Every day, Wall Street analysts upgrade some stocks, downgrade others, and "initiate coverage" on a few more. But do these analysts even know what they're talking about? Today, we're taking one high-profile Wall Street pick and putting it under the microscope...
This morning, the Canadian investment banker upgraded shares of Elon Musk's electric car company from hold to buy and assigned a $450 price target, implying 44% upside from today's prices.
Upgrading Tesla stock
Canaccord Genuity cites several reasons for why it likes Tesla -- ranging from its hope that putting Larry Ellison and Kathleen Wilson-Thompson on Tesla's board will help keep Musk from making any more unwise moves, to optimism about the future for Tesla's Model 3 electric sedan (now officially the best-selling premium vehicle in America).
Tesla reported earning $140 million in profit on $7.2 billion in sales in Q4 2018. That wasn't nearly as great a profit margin as the company achieved in Q3, but it marked the first time Tesla had put together back-to-back GAAP-profitable quarters. What's more, it actually generated more real free cash flow in Q4 than it did in Q3, and more free cash flow than reported profit to boot -- $880 million in Q4, versus $830 million generated in Q3 2018, according to data from S&P Global Market Intelligence.
These back-to-back profitable (and cash-profitable) quarters should allay investor concerns about Tesla's ability to profit from the Model 3 going forward, argues Canaccord in a note covered on StreetInsider.com (subscription required). And its production of roughly 150,000 Model 3s in 2018 should reassure investors about the company's ability to produce the car at scale.
Caveats and quibbles
Granted, not everyone is as enthusiastic about Tesla as is Canaccord Genuity. In June of last year, the company was forced to lay off 9% of its workforce in a move Musk said was designed "to reduce costs and become profitable."
It worked. But last month, Tesla announced further fat-trimming -- 7% of the workforce -- and media outfits are beginning to report that these layoffs directly targeted Tesla's car-delivery operations in the U.S. If true, this would both imply that orders for Model 3 sedans are waning, and also potentially slow down sales by making it a little bit harder for cars to reach buyers.
That's not the way Canaccord sees it, however. Instead, the analyst highlights Tesla's workforce reductions as necessary cost-cutting, directly related to Musk's goal of being able to sell people a mass-market Model 3 for $35,000 before incentives. Assuming he succeeds in this goal, and combined with the potential for strong sales to Europe and China, Canaccord believes the company will not only score a "tiny profit" in Q1 2019, but grow that profit steadily throughout the year.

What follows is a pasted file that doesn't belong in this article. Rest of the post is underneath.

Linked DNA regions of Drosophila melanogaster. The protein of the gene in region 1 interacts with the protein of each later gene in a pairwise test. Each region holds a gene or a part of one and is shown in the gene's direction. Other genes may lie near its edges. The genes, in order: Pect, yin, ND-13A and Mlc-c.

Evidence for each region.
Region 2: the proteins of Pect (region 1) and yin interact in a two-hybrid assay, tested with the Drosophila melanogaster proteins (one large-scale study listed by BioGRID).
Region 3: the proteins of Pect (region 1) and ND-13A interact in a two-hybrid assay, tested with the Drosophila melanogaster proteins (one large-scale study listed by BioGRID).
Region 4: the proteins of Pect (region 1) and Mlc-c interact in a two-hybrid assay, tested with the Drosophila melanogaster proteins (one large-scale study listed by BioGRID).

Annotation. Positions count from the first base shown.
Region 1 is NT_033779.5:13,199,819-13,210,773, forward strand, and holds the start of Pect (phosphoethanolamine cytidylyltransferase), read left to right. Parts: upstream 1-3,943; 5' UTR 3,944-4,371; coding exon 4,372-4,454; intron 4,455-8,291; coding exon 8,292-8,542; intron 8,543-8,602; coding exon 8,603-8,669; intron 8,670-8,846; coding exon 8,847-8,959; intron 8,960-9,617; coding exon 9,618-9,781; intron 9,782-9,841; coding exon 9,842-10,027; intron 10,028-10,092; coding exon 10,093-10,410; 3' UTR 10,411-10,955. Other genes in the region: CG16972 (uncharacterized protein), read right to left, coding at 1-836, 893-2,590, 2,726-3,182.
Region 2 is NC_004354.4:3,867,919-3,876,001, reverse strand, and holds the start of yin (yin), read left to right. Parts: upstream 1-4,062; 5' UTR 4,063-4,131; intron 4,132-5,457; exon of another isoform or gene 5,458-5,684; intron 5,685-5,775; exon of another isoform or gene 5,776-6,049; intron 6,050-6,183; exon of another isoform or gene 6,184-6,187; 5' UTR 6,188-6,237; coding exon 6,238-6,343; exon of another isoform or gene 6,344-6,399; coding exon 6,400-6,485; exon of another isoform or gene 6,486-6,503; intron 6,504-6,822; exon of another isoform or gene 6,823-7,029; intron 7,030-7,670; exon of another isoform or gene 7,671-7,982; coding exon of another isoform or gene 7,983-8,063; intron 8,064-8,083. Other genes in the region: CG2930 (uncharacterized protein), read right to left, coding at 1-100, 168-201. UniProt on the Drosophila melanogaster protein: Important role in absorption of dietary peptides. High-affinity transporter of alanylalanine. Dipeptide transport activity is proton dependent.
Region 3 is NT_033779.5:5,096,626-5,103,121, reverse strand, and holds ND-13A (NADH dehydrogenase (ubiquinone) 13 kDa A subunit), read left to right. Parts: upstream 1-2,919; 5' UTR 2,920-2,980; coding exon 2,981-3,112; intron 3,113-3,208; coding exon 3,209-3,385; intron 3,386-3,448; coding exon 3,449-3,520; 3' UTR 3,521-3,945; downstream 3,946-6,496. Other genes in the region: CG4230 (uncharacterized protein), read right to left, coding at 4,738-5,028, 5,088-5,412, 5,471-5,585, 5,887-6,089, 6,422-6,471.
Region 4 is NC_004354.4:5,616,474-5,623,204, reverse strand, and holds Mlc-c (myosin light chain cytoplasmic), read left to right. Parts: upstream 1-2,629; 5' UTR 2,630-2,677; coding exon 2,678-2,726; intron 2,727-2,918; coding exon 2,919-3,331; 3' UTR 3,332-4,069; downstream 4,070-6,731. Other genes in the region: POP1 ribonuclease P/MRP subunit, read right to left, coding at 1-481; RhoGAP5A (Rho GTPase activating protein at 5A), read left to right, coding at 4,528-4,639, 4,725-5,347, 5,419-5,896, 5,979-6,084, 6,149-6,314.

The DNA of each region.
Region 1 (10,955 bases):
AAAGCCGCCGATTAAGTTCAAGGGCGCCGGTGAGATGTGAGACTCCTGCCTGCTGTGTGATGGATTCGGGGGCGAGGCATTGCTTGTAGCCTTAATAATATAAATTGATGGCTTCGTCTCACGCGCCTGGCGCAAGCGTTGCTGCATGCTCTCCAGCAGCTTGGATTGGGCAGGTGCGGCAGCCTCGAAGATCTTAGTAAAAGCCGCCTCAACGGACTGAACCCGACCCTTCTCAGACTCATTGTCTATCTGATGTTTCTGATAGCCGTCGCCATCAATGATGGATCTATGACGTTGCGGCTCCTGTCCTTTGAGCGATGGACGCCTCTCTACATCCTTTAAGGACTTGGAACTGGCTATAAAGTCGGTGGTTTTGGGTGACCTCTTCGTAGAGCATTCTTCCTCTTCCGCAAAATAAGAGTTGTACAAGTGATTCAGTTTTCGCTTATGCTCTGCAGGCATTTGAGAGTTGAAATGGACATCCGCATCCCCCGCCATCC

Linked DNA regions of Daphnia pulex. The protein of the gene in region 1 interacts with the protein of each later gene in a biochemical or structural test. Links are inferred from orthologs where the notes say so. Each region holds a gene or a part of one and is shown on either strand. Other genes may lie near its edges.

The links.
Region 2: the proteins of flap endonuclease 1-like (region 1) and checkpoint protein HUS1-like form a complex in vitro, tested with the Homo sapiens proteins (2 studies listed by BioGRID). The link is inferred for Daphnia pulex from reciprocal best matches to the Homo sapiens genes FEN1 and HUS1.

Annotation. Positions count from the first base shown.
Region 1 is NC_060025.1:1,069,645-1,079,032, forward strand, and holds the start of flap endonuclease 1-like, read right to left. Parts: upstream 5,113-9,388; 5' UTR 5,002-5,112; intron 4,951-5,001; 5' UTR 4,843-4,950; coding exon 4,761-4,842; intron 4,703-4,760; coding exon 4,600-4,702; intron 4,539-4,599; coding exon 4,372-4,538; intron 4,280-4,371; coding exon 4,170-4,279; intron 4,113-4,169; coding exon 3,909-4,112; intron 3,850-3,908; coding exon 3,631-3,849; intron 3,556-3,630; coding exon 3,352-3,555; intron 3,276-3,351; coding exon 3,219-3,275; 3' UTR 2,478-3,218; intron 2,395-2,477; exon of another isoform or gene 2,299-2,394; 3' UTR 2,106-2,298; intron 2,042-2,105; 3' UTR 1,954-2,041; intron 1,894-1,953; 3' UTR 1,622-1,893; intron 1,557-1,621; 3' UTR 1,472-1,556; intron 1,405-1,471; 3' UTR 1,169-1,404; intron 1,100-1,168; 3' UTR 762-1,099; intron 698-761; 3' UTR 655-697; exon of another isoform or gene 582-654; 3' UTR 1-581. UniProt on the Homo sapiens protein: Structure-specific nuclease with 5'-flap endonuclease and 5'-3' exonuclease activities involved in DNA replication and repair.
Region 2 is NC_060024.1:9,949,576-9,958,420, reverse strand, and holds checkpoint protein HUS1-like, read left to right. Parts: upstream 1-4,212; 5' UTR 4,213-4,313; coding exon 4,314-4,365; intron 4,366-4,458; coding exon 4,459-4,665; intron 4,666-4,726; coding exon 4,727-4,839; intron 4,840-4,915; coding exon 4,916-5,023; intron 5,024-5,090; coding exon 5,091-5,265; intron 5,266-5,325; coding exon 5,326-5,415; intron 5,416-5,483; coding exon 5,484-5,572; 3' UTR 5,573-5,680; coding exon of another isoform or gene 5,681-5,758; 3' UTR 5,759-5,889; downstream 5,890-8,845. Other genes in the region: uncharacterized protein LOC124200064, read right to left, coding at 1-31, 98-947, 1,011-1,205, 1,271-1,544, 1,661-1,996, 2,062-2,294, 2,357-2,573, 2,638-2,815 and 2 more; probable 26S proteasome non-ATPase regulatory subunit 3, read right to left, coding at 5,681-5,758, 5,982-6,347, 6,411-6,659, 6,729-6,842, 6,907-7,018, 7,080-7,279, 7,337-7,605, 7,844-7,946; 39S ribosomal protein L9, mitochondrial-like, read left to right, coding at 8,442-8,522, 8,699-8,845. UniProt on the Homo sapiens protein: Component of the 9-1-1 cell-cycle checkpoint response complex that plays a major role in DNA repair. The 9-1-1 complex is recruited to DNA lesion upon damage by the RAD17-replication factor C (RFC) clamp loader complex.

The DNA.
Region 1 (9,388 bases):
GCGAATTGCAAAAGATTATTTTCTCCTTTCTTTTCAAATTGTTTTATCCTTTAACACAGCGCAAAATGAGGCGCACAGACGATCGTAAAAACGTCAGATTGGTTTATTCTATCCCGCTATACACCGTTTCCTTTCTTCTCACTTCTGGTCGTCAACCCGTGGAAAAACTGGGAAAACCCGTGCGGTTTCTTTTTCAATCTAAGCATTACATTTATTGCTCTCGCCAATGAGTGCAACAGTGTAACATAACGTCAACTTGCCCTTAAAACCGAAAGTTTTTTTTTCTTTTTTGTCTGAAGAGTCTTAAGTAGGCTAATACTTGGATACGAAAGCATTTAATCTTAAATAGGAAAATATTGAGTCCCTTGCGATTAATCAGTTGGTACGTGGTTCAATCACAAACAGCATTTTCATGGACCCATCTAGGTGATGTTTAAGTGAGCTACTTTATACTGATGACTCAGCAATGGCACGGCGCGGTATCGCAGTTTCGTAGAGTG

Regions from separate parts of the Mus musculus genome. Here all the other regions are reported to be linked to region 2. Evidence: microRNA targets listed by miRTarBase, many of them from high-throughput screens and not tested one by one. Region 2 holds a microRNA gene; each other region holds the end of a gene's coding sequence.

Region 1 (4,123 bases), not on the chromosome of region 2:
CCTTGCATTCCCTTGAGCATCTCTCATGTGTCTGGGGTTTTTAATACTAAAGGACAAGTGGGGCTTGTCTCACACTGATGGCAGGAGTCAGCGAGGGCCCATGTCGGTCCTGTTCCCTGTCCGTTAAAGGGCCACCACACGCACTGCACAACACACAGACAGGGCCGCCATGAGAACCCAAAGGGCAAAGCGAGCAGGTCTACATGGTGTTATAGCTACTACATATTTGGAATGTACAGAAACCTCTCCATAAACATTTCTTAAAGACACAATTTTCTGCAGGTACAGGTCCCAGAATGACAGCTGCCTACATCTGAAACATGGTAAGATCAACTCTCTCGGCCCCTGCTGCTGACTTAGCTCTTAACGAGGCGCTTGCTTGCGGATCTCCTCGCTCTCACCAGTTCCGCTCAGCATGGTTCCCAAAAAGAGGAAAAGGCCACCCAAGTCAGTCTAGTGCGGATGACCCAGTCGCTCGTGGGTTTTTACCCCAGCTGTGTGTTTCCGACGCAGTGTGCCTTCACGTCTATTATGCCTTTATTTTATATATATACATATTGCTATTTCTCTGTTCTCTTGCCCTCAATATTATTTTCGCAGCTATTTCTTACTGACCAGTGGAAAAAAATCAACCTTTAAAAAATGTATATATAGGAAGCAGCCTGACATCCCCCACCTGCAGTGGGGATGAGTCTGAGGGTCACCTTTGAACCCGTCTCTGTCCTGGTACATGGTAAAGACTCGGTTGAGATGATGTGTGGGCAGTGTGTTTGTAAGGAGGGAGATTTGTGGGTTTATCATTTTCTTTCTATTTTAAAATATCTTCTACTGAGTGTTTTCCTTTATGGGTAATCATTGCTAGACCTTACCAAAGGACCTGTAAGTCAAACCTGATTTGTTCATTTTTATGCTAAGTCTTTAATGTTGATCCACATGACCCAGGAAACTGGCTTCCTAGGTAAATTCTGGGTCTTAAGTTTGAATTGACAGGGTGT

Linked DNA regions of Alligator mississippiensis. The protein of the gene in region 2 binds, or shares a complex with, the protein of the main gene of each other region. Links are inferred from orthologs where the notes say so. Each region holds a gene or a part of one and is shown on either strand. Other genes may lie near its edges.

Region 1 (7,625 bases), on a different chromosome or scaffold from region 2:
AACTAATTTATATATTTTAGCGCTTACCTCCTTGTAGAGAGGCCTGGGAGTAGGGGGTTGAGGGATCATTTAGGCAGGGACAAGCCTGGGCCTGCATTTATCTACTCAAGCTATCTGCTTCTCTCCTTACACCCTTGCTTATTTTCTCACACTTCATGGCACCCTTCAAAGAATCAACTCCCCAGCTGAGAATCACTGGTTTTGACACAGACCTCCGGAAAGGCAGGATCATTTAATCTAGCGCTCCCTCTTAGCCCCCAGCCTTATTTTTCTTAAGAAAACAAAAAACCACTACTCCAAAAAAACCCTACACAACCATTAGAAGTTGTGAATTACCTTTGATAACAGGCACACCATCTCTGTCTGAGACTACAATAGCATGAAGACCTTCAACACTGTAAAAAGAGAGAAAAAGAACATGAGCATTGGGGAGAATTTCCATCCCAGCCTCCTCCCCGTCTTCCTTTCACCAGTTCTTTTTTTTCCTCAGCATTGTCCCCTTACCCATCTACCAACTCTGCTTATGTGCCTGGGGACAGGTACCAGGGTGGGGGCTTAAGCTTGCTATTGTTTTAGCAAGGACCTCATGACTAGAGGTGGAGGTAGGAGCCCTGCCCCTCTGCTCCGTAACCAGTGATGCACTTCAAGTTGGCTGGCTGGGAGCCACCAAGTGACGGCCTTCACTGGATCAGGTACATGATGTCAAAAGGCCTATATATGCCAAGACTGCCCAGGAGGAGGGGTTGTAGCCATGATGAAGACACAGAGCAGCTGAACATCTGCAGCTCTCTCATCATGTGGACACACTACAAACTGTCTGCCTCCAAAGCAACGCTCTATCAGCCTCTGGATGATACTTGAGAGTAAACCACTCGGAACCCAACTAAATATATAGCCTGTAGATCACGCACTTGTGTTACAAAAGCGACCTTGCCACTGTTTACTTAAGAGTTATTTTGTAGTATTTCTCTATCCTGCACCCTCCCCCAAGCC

The big reveal
Potentially the most important point Canaccord Genuity makes today, however, is its prediction that not electric cars per se, but the autonomous driving software that guides them, will be the defining technology in ground transportation in the future. While many companies are testing autonomous driving software and self-driving cars, Canaccord Genuity believes that Tesla's Autopilot has pole position in this race, and indeed holds "an almost insurmountable lead" over its competitors.
What it means to investors
Granted, "It's tough to make predictions, especially about the future." But consider:
Tesla already has not one, not two, but three electric car battery Gigafactories in various stages of construction, and plans to build even more -- while no other car company has built even one. If Canaccord is right about the company winning an "insurmountable lead" in autonomous driving software as well, then it could now have a lock on arguably the two most important technologies that go into making self-driving electric cars: The software that runs them, and the batteries they run on.
Now, Tesla appears to be succeeding in dominating these two technologies at the very moment when car companies around the world are committing to build electric cars at scale. Coincidentally, this morning also saw Morgan Stanley publish a report warning that Tesla will soon face "serious competition" as other manufacturers begin bringing electric cars to market en masse, which could put a crimp in its ability to remain profitable in the car-making business.
But what if, rather than worry about production rates, delivery schedules, and competing with other manufacturers for electric car market share, Tesla instead evolves into a go-to supplier of electric car technologies -- simply sitting back and selling or licensing these crucial components to other manufacturers?
I'd argue that if that's the way things go in the future, even Tesla's current share price might not be too much to pay for what it one day may be worth.